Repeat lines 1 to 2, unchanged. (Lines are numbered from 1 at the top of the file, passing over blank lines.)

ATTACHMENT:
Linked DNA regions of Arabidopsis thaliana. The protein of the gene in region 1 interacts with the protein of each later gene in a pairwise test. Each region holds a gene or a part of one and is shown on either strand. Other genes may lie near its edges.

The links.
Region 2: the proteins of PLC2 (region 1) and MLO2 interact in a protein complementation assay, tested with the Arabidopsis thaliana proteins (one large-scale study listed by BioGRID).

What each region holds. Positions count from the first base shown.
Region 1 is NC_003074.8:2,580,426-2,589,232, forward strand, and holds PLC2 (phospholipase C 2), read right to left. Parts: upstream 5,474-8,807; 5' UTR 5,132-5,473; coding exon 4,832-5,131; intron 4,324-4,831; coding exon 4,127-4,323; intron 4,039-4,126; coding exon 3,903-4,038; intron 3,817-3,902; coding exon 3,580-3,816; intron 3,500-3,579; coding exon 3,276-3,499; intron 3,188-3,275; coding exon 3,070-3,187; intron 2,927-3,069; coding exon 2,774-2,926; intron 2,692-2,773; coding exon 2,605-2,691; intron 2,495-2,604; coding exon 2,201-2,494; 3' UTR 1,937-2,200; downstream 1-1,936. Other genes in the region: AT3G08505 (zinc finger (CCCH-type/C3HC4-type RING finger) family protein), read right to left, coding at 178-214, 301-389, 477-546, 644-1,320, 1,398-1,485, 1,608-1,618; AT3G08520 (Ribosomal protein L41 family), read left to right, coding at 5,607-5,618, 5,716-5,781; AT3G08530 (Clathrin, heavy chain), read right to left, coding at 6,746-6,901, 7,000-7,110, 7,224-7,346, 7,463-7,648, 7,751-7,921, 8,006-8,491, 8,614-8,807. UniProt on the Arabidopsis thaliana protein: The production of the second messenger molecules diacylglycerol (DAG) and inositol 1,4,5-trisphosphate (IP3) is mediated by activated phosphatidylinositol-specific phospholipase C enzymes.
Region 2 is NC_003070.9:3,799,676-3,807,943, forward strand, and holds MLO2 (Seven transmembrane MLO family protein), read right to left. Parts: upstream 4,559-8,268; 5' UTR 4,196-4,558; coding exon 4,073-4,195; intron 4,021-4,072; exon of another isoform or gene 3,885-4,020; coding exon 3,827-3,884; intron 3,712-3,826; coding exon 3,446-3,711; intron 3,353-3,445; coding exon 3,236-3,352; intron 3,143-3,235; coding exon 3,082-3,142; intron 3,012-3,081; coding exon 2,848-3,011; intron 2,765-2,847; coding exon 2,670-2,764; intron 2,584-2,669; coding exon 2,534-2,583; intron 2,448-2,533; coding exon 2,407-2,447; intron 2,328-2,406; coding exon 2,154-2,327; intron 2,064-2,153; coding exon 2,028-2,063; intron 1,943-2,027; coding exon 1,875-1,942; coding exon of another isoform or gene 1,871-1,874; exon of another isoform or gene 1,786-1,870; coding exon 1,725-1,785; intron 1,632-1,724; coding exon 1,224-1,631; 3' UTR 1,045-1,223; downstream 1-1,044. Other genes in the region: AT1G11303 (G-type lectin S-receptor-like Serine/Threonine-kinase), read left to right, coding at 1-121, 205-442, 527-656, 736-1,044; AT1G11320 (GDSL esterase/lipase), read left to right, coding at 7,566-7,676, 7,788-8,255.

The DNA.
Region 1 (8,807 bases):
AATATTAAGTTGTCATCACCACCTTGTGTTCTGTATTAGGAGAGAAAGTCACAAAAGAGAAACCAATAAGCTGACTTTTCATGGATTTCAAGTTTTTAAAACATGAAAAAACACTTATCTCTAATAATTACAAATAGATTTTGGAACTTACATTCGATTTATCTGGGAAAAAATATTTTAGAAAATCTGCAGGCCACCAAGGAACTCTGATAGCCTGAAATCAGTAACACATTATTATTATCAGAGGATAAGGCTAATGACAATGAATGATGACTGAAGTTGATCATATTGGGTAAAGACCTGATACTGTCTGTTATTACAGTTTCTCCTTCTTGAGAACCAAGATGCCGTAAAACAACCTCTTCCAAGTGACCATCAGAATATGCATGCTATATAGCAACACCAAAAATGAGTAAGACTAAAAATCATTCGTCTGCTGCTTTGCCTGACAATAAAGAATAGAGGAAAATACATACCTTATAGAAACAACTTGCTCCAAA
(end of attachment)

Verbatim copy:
Linked DNA regions of Arabidopsis thaliana. The protein of the gene in region 1 interacts with the protein of each later gene in a pairwise test. Each region holds a gene or a part of one and is shown on either strand. Other genes may lie near its edges.

The links.